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1 year ago 6




I had a question few days ago about how I pack the gear in the last blog post. The purpose for a two small bag system is portability, and always having the essential gear in the lowest possible weight. The bags provide excellent protection and yet are easy to carry.  The main bag, above weighs in at 7.5 lbs, the lens bag below at  7.4 lbs.  Each lens is held in a Tamrac Goblin lens back and the body wrapped in micro fiber Tiger clothes for Kinetronic.  The main bag is the “speed” bag with fast lenses.  The Lens bag is the zoom bag and the close-up bag, the XF10-24 cover the wide end (15-36), the XF18-135 for the 28-200 range.  The Fujifilm XF90 is a fast 135mm equivalent and with diopters and an extension tube, serves as a macro lens with good working distance.  Of course a spare body and longer glass will reside in a separate backpack.



In addition to those items I have Zeiss photo wipes and some micro fiber cloths.  So there you have it!  Hope that helps answer that question!




the pilgrim

1 year ago 7



Through the years I have, always, really enjoyed doing close-up work.  During the Great American Photography Weekend days I had the wonderful opportunity work with and learn from some of the greats in close-up work; John Shaw, Larry West and Cliff Zenor.  Later I learned more from Mike Moats, Jack Graham, Charles Needles, the late, great, Nancy Rotenberg and many others.  I have always owned a number of Macro/Micro lenses and when I switched to the Fuji X-System that was one of my disappointments, they only had one, the 60mm Macro.  It is a tack sharp lens of the 90mm equiv. focal length so it has been enough to get by with some other tricks of the trade, to be discussed soon!


My favorite Macro lens of all time was the legendary Nikkor 200mm f 4 AF lens.  When Fuji announced they were going to make a 120mm f 2.8 Macro my prayers were answered!  I’ve learned that Fuji will not put out a so so lens, so I knew this new lens was going be the long Macro I needed and wanted desperately.  Then the announcement came that the Macro would be an 80mm not a 120mm! I was seriously bummed!!!  I will wait and see how the 80mm f 2.8 pans out in 2017, but in the meantime I have to find a work around.  Let me explain.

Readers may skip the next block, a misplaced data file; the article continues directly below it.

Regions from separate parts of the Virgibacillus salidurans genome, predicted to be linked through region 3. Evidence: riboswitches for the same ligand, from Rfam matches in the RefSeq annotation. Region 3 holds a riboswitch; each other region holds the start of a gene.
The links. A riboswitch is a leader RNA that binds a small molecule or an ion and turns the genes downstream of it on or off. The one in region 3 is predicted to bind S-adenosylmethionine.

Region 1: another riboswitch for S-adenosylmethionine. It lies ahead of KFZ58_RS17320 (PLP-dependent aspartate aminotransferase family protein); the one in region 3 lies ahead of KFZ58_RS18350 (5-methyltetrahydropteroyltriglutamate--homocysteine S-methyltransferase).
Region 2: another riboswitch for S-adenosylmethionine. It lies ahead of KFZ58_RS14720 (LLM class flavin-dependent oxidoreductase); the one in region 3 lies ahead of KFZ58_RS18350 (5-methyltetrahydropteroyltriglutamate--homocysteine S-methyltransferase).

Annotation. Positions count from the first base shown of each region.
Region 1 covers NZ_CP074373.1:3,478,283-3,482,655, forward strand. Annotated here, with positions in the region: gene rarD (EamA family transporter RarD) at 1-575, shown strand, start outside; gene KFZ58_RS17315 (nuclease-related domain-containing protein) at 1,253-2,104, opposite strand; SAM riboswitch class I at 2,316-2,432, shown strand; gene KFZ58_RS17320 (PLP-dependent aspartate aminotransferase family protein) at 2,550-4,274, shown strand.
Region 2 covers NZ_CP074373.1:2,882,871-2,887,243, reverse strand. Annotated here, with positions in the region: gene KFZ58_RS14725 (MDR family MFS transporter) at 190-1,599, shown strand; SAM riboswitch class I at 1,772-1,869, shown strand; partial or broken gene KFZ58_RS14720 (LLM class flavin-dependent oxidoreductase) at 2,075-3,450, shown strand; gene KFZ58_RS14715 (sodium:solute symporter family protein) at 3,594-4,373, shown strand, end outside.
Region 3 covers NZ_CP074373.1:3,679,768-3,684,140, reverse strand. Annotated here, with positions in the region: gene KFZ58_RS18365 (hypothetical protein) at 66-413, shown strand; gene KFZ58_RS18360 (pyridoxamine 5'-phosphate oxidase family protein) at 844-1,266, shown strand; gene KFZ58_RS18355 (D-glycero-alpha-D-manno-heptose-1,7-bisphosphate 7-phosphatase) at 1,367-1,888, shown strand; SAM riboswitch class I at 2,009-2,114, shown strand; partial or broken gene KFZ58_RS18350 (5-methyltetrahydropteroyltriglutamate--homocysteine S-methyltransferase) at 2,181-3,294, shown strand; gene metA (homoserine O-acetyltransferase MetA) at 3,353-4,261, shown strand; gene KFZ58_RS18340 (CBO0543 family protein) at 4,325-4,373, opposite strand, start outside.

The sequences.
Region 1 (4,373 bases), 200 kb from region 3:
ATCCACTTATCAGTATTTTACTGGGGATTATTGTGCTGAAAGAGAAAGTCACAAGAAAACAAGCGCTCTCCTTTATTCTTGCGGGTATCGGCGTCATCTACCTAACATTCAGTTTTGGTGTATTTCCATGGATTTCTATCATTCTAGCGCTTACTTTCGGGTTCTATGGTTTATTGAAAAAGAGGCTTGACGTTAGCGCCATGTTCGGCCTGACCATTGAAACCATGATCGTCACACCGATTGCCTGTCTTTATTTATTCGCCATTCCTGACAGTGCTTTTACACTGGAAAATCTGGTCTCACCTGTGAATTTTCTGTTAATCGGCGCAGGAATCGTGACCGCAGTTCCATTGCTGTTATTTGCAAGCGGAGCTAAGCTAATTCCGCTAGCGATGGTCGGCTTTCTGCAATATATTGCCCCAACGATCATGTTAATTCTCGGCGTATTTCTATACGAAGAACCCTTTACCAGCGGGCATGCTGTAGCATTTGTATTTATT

Macro lenses (or as Nikon calls them Micro lenses) generally have been made in three focal length ranges;  50mm -60mm, 100mm – 105mm, and the longer versions 150mm – 200mm.  They all do the same thing but the longer the focal length the more working distance you have from the front of the lens to the subject.  For many subject this is not a big deal, for insects, amphibians and reptiles (especially poisonous ones!!!), it is a big deal!


Since, for the moment, Fuji is not addressing the long version of a macro lens, I have gone to work finding an alternative. I had a Nikon 200mm Micro, but sadly sold it on the news that the 120mm was coming form Fuji.  I’m looking for a used 200mm IF-ED the AI-S  manual focus version, that might work for the Fuji.  I also have played around with the Canon 500D Diopter (and exceptional diopter) on both the 50-140 and 100-200.  That along with the Fuji automatic extension tubes, work very well with them!



The image below was made with the 100-400 and the Canon 500D Diopter!  The working distance was 19 inches, quite good!



I wanted another option and I think I may have it!  I love the 90mm f 2 lens, it is arguably the sharpest lens Fuji makes.  It already focuses very close, but with the Nikon  (long discontinued) 5T and 6 T diopters it can get you very close indeed!  Below are some of my experiments with combinations of the 90mm and various other close-up devices, this is by no means exhaustive, as you can combine, extension tubes, diopters and teleconverters to get much closer.  Starting with the razor sharp 90mm the combinations and effects are almost endless!



….and if you want to really get close…..



So the bottom line is I’m still every so slightly upset with Fuji for not making the 120mm, but I can’t stay mad too long since they did give us the 90mm, 50-140 and the 100-400, and the X PRO 2 and X-T2, o.k. all is forgiven!  …. but please think about a long Macro……. someday!  Anybody got a mint condition Nikkor 200mm Micro f 4 IF-ED mnaual focus, give me a call!!!!




the pilgrim

1 year ago 8



It’s a never ending battle to figure out how to have just what you need, when you need it, without having have a 400 pound motorized rolling cart!!!!  The trick is to decide what you think you will need to do the work you need to do, and keep it in bite size portions.  I’ve tried backpacks, but I never wear them in the field, but pull what I need out and leave the rest in the vehicle.    When you get a mile away, sure enough, what you needed was back in the SUV!


Above is my “current experiment”.  I love the very small Think Tank Retrospective  5 bags, I have two, one with the leather cover and trim and one plain.  Makes it easier to tell which has what inside!!


Here is my plan, I find I most often shoot in one of two modes, (personals styles), I either prefer fast single focal length lenses, or I find myself doing work that is easier with zooms.  Since Fuji has superb examples of both in the X System I have a small two bag system to cover both approaches.